“Missiology” is a term familiarized to theology from the Anglophone world. In 1867 the first official chair was introduced in Edinburgh. It existed only briefly. Nevertheless, Scotland remained an outstanding sending nation of Christian aid workers for a long time. At the same time, the training of Christian cultural brokers shifted to the theological or secular sphere. The latter, for example, in the case of medical, nursing, translational, linguistic or economic development aid. From the very beginning, missiology was in a critical balancing act with theology. To this day, the church does not dispute the need for research on the subject area of “mission”, but emphasizes the superfluousness of its own scientific disciplines or assigns the subject area to theology. The local national church is determined by its academic theology. Missiological institutions, on the other hand, are often private in nature and globally oriented. Martin Kähler (*1835-†1912) described mission as the “mother of theology”, referring to the New Testament’s reflection on missionary church practice (Kähler 1908). With the work of Gustav Warnecke (*1834-†1910), one can speak of a German academic “mission science”. It began with his chair in Halle in 1897, with Joseph Schmidlin (*1876-†1944) and his Catholic chair at the University of Münster in 1914. It was then that missiological research from this denomination began. He defined missiology as “systematic knowledge, research and presentation of the Christian spread of faith in the non-Christian world” (Schmidlin 1962:453). For a long time Münster, together with Louvain in Belgium, were the driving forces behind Catholic missiological think tanks. While the former understood “mission” as the salvation of souls, the latter interpreted it as the spread of the church. In the Second Vatican Council, a compromise was found in Ad Gentes Chapter 1 Paragraph 6 from 1965, which linked the two:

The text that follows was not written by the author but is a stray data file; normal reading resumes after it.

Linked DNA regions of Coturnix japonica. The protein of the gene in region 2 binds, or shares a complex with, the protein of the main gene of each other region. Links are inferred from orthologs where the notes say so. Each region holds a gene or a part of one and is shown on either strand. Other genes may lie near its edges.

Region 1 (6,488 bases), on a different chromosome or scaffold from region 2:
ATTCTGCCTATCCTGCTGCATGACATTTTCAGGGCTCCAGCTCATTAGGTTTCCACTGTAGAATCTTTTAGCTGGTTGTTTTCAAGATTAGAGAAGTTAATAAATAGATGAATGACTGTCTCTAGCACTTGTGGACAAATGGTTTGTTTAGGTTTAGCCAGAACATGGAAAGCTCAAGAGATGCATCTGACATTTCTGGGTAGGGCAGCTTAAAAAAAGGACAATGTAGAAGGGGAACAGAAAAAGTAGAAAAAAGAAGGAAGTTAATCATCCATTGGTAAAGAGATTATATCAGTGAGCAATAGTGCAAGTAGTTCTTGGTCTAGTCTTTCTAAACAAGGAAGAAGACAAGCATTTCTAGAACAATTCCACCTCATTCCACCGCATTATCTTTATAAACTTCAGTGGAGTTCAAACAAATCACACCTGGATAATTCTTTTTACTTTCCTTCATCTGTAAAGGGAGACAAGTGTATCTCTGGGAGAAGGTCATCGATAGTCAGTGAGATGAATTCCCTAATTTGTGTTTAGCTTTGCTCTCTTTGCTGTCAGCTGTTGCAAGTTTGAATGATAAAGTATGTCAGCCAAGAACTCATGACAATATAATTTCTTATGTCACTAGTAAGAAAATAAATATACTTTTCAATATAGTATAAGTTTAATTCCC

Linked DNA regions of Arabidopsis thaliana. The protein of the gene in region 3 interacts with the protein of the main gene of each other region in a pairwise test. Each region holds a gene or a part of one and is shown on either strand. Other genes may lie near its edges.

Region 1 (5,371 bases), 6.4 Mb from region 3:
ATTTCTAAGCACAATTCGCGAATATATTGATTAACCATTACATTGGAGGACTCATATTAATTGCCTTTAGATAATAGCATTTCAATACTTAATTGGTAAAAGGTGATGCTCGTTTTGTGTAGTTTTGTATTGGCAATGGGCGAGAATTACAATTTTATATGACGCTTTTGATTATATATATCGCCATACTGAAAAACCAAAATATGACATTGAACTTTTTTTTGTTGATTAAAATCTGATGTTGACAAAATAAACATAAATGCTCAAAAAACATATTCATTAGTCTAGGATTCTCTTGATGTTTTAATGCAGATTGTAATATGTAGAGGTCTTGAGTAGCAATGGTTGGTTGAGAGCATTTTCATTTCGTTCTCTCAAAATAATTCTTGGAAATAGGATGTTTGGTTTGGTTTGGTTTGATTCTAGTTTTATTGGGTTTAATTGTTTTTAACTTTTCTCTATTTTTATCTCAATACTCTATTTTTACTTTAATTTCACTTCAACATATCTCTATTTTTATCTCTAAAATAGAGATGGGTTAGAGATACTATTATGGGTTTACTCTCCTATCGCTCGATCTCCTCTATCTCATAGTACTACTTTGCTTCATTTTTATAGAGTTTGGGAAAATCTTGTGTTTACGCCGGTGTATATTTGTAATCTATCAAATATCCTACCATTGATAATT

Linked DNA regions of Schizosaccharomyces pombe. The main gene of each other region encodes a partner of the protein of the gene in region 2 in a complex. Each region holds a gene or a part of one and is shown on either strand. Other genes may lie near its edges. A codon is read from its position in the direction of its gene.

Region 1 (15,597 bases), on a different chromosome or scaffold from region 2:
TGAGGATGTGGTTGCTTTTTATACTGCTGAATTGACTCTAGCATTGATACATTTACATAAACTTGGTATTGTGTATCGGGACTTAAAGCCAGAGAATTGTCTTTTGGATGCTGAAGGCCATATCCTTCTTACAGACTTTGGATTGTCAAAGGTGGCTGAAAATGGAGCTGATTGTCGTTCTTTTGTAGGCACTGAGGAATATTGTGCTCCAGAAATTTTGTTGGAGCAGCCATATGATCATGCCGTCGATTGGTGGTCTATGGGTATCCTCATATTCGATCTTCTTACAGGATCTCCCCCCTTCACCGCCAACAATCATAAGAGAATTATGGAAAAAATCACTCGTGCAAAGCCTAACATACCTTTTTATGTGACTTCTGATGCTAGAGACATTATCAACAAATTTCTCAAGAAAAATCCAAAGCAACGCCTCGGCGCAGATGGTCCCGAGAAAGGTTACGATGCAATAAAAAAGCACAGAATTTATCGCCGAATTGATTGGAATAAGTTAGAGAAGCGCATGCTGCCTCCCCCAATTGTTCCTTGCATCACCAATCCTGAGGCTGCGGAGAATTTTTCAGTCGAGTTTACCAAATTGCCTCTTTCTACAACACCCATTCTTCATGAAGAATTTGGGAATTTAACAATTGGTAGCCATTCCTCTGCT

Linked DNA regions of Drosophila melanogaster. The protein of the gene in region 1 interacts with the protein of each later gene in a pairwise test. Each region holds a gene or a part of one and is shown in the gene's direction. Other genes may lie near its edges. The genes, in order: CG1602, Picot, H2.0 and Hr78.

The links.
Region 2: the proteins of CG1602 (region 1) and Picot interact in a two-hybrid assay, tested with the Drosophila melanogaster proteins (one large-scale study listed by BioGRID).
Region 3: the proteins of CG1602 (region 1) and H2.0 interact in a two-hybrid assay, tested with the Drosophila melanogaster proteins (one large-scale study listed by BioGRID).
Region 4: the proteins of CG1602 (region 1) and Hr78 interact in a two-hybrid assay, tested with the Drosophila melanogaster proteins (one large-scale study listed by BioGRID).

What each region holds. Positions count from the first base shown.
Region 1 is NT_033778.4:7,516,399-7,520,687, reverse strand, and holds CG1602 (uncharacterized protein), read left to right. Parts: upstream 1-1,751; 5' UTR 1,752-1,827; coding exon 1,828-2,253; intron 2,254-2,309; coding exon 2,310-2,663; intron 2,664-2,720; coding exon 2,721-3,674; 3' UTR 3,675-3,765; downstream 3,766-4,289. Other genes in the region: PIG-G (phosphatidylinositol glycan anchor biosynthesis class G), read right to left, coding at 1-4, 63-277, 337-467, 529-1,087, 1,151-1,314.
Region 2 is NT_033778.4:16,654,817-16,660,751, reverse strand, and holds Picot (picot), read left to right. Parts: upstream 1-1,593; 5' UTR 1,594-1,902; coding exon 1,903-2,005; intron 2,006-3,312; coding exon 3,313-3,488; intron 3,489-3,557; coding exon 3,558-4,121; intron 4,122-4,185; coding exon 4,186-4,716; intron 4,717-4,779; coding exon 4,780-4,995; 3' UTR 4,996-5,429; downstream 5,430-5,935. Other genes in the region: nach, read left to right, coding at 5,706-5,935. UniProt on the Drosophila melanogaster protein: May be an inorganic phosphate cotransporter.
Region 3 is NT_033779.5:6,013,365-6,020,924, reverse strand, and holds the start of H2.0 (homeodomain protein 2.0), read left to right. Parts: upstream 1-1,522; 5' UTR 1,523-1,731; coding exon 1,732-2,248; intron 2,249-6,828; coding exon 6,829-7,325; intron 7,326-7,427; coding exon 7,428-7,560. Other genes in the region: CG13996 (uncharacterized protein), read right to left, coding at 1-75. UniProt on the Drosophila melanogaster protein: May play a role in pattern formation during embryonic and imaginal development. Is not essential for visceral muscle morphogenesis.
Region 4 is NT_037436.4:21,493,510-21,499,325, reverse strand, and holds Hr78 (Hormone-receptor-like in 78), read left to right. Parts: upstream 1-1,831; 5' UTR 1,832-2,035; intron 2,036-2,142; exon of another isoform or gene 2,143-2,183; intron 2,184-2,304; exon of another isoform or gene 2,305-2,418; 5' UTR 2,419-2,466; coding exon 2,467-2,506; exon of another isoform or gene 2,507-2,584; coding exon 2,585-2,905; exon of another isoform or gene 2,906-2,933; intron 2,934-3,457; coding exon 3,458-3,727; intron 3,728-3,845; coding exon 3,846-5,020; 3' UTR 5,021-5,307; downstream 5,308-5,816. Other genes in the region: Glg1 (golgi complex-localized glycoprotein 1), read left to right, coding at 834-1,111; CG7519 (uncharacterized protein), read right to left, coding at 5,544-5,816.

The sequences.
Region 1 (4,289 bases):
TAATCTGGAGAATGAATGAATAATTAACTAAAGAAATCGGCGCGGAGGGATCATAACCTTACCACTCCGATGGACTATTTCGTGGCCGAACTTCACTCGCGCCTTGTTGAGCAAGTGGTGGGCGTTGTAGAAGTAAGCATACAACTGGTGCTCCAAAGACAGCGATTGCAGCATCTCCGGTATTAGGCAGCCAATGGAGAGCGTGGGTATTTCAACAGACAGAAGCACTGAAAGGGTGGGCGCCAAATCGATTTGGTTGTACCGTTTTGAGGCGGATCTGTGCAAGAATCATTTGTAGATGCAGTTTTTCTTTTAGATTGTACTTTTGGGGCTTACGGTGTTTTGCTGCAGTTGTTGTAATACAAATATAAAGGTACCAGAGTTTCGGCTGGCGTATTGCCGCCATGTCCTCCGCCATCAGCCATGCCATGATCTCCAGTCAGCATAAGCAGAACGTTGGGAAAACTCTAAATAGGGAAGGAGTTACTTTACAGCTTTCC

“The proper purpose of this missionary activity is evangelization, and the planting of the Church among those peoples and groups where it has not yet taken root.”